•Tithing/Charitable Giving—10-15 percent
•Housing—25-35 percent
•Food—5-15 percent
•Utilities—5-10 percent
•Transportation—10-15 percent
•Clothing—3-7 percent
•Savings—5-15 percent
•Medical/Health—2-7 percent
•Insurance—5 percent
•Personal—5-7 percent
•Recreation/Entertainment—5-10 percent
•Child Care/School 5-10 percent
•Debts—5-10 percent
These are guidelines and are not the universal standard. They are flexible and can be manipulated to line up with your priorities. The important thing to understand as you slice your money pie is that a bigger slice in one category will require a smaller slice in another category. For example, you can cheat up on the housing category allocating 40-percent of your income as long as you reduce your transportation category down to 5-percent.
Here’s how it works. You want to total the amount of money you bring home in your paycheck each month. We’re only concerned with our take home pay (net income) since what we take home in our paycheck is the only thing we can spend. From there you want to look at what you’re currently spending on a particular category. To calculate the percentage of a specific budget category, all you have to do is divide the amount budgeted for that category by your net income. For example, let’s assume that your net income is $2,000 per month. Each and every month you bring home about $2,000. Let’s further assume that your house payment is $900 per month, your car payment is $450 per month and your debts (personal loans and credit cards) are $300 per month. By dividing housing payment of $900 into your net income of $2,000 you calculate housing to equal 45 percent of your net income. By dividing car payment of $450 into your net income of $2,000, you calculate transportation to be 23 percent of your net income. By dividing your debt payment of $300 per month, you calculate debt to be 15 percent of your net income. By comparing these percentages to budget percentage guidelines, you see that you’re over spending in each in every category. By adding up the percentages in these categories you’ll see that housing, car and debt accounts for 83 percent of your net income and you still have to buy food and pay utilities among other things. This leaves very little if any for tithing, savings, entertainment and other things you aspire to do with money.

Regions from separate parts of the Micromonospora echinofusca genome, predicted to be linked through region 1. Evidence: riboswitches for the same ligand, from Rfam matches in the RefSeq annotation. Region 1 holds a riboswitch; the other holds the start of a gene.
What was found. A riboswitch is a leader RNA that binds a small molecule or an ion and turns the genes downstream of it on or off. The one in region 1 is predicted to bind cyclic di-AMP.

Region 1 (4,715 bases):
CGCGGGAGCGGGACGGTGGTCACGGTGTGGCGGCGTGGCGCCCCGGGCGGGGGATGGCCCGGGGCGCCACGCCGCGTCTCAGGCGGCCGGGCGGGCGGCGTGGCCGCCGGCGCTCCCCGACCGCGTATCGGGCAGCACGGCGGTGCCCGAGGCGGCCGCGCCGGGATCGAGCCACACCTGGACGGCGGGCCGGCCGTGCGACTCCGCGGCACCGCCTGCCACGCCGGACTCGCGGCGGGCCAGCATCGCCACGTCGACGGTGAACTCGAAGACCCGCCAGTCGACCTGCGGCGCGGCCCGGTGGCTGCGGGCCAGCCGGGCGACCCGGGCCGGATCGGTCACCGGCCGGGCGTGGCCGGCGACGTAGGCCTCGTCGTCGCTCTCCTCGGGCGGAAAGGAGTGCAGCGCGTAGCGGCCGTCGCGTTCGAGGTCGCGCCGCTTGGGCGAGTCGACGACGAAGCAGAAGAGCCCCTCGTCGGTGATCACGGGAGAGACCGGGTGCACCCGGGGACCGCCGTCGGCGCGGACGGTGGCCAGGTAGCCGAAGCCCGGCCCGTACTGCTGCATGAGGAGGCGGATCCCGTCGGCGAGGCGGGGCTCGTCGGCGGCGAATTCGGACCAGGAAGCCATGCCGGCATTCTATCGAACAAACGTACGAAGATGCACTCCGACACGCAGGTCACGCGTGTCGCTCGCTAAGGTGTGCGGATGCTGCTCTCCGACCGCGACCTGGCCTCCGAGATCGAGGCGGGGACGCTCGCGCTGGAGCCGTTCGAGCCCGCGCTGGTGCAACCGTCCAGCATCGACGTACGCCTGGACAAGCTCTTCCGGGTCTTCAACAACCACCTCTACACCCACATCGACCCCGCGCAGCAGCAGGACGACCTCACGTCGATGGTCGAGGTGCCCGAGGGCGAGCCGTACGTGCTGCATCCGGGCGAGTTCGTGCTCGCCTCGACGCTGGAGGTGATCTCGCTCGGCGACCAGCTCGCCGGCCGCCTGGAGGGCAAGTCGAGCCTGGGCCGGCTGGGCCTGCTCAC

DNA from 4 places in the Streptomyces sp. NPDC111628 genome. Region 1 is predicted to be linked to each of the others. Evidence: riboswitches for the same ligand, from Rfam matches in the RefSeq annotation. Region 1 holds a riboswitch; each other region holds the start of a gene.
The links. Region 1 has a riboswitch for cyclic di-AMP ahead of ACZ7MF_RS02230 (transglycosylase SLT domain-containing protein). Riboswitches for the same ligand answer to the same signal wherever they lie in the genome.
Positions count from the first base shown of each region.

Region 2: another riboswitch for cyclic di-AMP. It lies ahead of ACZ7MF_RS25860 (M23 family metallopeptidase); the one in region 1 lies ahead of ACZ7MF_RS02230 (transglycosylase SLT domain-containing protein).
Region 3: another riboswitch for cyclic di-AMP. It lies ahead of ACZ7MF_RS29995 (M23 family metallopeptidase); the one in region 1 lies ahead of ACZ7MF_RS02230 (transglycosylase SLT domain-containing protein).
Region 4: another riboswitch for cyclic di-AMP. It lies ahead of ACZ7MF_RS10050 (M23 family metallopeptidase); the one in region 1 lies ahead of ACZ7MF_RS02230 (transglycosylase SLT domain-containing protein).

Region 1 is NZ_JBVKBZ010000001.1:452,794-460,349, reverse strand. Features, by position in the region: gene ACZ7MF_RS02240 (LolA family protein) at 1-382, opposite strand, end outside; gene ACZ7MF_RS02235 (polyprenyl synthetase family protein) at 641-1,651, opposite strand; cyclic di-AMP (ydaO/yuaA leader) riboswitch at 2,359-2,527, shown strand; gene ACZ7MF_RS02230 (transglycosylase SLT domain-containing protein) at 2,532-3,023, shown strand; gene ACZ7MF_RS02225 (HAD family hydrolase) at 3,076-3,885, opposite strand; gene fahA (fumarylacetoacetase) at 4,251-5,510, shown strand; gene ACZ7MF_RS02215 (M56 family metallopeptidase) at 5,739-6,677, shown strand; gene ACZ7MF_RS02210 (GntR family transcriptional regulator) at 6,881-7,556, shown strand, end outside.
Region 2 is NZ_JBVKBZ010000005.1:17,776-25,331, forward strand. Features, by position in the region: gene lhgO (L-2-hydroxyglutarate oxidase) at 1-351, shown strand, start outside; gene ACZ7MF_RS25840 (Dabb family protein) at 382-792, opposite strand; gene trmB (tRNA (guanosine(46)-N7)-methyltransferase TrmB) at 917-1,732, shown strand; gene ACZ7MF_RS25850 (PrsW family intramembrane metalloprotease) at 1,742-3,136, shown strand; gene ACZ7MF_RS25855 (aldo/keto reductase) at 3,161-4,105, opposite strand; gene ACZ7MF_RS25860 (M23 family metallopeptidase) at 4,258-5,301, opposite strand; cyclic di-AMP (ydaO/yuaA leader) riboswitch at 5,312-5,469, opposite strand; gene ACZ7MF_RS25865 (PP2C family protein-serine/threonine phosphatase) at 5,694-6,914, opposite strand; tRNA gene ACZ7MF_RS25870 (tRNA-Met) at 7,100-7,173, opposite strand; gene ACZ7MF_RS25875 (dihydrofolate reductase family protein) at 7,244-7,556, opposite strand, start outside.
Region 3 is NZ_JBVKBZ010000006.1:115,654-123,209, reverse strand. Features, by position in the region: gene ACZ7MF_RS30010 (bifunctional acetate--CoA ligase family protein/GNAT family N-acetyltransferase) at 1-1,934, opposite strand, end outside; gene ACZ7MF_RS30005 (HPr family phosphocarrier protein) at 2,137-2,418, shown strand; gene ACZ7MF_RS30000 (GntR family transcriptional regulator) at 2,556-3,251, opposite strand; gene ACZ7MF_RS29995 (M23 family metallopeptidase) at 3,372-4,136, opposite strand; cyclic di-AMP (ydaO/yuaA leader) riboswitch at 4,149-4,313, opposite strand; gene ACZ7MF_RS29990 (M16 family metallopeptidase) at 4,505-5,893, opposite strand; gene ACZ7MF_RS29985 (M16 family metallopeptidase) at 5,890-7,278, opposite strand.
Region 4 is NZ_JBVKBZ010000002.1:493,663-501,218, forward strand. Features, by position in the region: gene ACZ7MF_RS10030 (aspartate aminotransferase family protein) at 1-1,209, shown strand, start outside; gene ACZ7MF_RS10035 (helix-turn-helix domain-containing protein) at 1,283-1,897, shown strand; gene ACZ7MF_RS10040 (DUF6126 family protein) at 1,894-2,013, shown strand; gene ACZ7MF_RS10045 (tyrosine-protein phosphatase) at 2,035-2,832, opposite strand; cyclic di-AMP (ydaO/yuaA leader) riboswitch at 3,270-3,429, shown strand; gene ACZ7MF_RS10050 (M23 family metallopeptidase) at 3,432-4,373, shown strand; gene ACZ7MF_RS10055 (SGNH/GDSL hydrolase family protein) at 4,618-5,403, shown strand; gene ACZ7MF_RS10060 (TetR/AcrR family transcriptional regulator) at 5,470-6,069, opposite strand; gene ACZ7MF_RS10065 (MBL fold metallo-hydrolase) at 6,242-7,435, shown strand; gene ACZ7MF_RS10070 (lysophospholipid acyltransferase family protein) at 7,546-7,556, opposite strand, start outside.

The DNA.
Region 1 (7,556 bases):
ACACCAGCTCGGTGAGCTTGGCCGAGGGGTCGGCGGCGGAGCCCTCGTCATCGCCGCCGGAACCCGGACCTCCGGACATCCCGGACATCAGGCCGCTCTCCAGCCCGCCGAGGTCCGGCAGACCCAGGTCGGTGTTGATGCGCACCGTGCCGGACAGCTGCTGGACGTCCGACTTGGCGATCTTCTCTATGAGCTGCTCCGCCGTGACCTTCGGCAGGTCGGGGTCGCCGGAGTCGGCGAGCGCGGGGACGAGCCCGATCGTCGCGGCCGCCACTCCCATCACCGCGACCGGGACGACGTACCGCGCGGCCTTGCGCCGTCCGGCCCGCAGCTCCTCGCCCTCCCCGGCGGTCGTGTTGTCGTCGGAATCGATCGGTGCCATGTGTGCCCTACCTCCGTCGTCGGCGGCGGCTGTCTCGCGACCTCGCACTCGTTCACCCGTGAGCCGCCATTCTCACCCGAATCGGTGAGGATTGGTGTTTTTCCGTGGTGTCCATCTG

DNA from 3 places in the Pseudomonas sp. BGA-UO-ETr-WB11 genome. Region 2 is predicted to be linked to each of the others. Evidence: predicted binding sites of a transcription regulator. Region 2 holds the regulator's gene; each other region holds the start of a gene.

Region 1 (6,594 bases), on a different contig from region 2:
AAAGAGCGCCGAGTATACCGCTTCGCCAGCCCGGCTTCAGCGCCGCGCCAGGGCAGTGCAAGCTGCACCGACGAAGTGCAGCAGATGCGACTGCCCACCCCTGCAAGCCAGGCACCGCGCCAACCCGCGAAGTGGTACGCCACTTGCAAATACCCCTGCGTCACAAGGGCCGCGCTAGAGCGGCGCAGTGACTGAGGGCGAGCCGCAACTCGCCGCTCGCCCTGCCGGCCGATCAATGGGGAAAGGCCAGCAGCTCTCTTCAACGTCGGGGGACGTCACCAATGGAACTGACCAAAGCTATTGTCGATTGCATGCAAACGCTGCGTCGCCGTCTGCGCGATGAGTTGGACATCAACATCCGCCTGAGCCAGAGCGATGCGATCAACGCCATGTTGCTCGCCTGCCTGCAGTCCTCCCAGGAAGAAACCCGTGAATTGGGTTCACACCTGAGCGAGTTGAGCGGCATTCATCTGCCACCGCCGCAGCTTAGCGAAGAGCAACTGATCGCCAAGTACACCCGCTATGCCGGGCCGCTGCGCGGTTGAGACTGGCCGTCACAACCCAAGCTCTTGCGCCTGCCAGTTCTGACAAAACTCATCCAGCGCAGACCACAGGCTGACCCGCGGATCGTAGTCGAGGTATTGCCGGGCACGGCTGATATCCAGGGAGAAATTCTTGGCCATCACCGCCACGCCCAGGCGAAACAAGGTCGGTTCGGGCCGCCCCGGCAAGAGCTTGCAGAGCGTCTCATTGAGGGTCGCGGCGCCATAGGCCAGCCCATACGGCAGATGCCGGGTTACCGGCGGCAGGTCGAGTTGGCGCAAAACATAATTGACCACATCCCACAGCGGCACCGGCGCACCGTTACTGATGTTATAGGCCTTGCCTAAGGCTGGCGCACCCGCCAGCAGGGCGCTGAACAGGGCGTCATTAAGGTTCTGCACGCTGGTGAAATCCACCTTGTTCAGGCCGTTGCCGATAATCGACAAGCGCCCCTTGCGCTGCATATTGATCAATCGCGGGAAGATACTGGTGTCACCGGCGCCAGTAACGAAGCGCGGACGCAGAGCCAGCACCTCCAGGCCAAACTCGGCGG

Leave it to me to use an example that paints a grim picture. My example is a close depiction of what’s taking place in most households. They camouflage their reality by using credit to finance the rest of their lifestyle. Like money, credit is finite; at some point you’ll max out your credit and be forced to accept the wisdom in the budget percentage guidelines. I’d rather heed the advice now and begin to sculpt my budget to align with my priorities, values and goals and get the biggest bang for my buck.
(Mortgage and Money Coach Damon Carr is the owner of ACE Financial. Damon can be reached at 412-856-1183.)

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